Since a long time, video games have been blamed for a lot of things. Right from contributing to childhood obesity to making kids (people) aggressive, much has been talked about the harmful effects. However, new research reveals that some games might actually be good for your health. It may not sound right for most of you, but many savvy players can agree with it. But how can that be possible when all kids (of all ages) do is sit in front of their television and/or computer and play violent games. Then how can research prove it otherwise? Are video games good for your health, even after being perceived as making the youth lazy?
Effects on Eyes
Action and adventure games can, in fact, enhance vision and also help cure Amblyopia, commonly known as "lazy eye". In Amblyopia, a person's vision in one of his/her eye is inferior to the other. In normal Amblyopia treatment, the person would be asked to wear an eye patch over his/her good eye. However, Nottingham University researches claim that they found positive effects which can actually treat the eye in just one hour. Whereas, the eye patches takes about 400 hours to cure it.
After doing research for first-person shooter (FPS) video games, University of Rochester found out that these games have positive effects on improving visual skills. The reason behind this, our brain's capacity increases by playing the games in order to spread attention over a wide range of events taking place in the game itself. Also, playing these games can heighten the capability of visual attention and its spatial distribution.
Effects on Brain
There are so many different kinds of games being invented every day. Games that teach you new skills, yes, games do teach kids new skills, such as quick and accurate typing, understand physics of racing a car, learn about historical events, musical appreciation of classic and modern rock, understanding how to build industrial and residential zones, building transportation, flight simulation, survival skills, teamwork, geography, and so much more.
Remember playing Tetris when you were young? The game has been around for years and years, definitely one of the oldest and much-loved games. Well, one fact you wouldn't know about the game is that it can boost brain efficiency. Mind Research Network in Albuquerque had undergone a research where they took about 26 adolescent girls.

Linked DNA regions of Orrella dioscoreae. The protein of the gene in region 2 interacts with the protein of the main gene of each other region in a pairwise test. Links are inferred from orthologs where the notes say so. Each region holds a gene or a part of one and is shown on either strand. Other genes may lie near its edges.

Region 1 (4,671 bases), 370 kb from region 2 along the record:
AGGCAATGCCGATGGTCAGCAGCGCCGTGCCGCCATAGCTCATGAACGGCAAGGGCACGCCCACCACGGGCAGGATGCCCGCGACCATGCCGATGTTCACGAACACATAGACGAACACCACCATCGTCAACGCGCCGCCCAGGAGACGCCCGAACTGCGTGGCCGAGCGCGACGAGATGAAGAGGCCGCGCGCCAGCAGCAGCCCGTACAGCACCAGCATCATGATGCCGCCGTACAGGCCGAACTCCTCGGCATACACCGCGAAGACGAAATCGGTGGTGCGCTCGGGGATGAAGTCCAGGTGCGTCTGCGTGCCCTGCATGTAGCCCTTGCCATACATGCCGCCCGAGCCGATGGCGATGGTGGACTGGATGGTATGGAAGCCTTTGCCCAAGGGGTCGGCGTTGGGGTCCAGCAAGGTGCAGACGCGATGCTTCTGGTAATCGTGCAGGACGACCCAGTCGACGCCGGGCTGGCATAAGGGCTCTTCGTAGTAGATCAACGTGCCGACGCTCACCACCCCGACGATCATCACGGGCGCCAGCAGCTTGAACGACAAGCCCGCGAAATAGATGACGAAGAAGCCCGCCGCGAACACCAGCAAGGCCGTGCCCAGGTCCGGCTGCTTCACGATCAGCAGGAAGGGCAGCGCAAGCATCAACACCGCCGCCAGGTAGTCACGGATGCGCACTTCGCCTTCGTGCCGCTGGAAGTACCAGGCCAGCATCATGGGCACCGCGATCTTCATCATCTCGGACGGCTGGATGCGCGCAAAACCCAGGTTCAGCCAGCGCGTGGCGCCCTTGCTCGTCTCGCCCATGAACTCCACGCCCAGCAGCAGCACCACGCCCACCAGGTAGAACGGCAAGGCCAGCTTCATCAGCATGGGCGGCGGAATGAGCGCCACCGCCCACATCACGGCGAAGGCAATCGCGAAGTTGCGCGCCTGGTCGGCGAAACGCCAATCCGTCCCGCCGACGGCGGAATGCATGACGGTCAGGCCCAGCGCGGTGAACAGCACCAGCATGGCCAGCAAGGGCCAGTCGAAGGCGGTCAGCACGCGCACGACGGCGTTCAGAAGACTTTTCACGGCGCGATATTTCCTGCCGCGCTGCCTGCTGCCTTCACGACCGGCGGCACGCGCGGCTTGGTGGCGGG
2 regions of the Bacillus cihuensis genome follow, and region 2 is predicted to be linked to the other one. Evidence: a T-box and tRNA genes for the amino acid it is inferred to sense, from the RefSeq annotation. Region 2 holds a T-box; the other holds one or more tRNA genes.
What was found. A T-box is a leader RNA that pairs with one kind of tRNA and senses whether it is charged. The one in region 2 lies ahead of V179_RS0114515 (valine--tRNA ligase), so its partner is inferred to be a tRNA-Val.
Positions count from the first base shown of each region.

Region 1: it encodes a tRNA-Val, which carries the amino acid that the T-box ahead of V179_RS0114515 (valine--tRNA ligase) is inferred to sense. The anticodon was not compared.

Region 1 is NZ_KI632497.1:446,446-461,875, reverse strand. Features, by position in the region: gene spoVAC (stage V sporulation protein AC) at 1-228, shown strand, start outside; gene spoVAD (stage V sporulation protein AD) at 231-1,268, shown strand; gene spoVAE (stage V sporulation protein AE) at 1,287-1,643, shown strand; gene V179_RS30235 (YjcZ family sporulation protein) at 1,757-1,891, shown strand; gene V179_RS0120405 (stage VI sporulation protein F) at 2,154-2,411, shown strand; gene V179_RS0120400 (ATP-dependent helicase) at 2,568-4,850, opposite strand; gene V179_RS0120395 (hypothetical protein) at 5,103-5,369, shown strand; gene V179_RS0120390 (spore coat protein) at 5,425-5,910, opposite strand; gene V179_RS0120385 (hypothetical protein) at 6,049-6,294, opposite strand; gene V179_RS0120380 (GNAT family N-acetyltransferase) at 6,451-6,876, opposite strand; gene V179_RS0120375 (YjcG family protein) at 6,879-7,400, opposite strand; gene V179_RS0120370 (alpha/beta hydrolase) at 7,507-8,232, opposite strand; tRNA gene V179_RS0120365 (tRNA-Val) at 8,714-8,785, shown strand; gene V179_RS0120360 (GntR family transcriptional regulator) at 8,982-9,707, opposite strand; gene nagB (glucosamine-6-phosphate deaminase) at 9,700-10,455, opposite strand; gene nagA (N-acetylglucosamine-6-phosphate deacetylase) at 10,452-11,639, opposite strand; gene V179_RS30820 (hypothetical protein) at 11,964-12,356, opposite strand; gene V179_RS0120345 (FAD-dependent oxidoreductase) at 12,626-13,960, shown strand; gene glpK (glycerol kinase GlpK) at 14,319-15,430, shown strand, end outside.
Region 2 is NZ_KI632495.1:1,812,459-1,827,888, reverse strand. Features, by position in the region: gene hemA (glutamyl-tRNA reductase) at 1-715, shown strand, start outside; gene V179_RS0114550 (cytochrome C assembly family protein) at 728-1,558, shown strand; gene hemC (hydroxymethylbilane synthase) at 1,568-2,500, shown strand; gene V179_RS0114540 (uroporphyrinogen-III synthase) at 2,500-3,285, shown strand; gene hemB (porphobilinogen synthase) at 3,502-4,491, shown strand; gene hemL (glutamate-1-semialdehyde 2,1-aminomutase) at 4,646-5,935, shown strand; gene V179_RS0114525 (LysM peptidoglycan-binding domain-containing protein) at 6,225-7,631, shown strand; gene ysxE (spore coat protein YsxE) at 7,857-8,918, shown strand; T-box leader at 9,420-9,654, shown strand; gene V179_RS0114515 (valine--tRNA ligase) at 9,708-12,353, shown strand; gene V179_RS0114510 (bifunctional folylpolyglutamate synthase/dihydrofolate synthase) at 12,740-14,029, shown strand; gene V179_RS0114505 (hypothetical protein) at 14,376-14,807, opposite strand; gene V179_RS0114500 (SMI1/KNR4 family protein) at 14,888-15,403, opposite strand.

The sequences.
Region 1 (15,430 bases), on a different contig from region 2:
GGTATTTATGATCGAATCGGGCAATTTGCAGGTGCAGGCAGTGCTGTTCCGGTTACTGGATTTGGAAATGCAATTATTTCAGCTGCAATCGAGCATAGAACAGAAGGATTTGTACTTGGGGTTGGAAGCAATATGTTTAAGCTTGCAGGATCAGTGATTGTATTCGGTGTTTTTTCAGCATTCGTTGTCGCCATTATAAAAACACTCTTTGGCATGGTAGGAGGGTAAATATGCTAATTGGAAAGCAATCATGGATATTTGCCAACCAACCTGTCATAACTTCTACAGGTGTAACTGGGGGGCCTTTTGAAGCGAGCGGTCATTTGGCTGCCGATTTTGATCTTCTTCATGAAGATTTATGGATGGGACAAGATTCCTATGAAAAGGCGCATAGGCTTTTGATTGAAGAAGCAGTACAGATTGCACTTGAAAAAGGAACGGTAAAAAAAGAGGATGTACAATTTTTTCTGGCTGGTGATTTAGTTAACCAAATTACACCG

They had to play Tetris for approximately 30 minutes each day, for three months straight. After three months, they found that the players had developed a thicker cortex than the ones who didn't play. The parts of brain which demonstrated a thicker cortex were areas that scientists believe play a role in contriving complex, organized movements and forming visual, tactual, and auditory data.
Effects on Health
Let's get back to our main question in this article and the misconception of them playing a part in increasing obesity in those who play them. Keeping these issues in mind, companies like Nintendo have invested their resources towards the evolution of video games to come up with games which can keep its players active.
A research done by University of Ottawa selected Parkinson's patients to play Nintendo's Wii Fit for 30 minutes and Wii Sports for 15 minutes daily for 6 weeks. Researchers found that the participants could significantly improve their static balance. Such gaming consoles could help people slow up the descent of functional disabilities. The changes are supposedly related to the increase in dopamine production which gets triggered by the exercise in the games.
Would you think games like "Dance Dance Revolution" and "In the Groove" are good for health? These games are perfect examples of making players get off the couch and be active. For Wii Fit, the Wii Balance Board is used to check the weight of the players and their center of balance. Along with Wii Fit, other games by Wii lets gamers surf, ski, dance, do boxing and Cheerleading as well (that too in their own home).
Effects on Hand-Eye Coordination
It helps improve motor skills and hand-eye coordination. To prove this theory, Iowa State University study on surgeons helped reveal the real truth behind this. The surgeons were asked to play video games for 3 hours a week, which in fact, helped cut down errors in minimal invasive surgical procedures. The games helped the doctors perform their tasks faster than their colleagues who hadn't participated in the study. After the study, specially made video game was devised for trainee surgeons to help them "warm up" before they enter the operation room.
Due to its effect on children, good or bad, more and more studies and surveys are being conducted on the subject. Hence, the concept of video games being a positive or negative effect on kids shouldn't come as a surprise because it does improve certain skills in its players. Even pilots and astronauts get trained in video simulators to improve their flying skills, so why should video games be any different?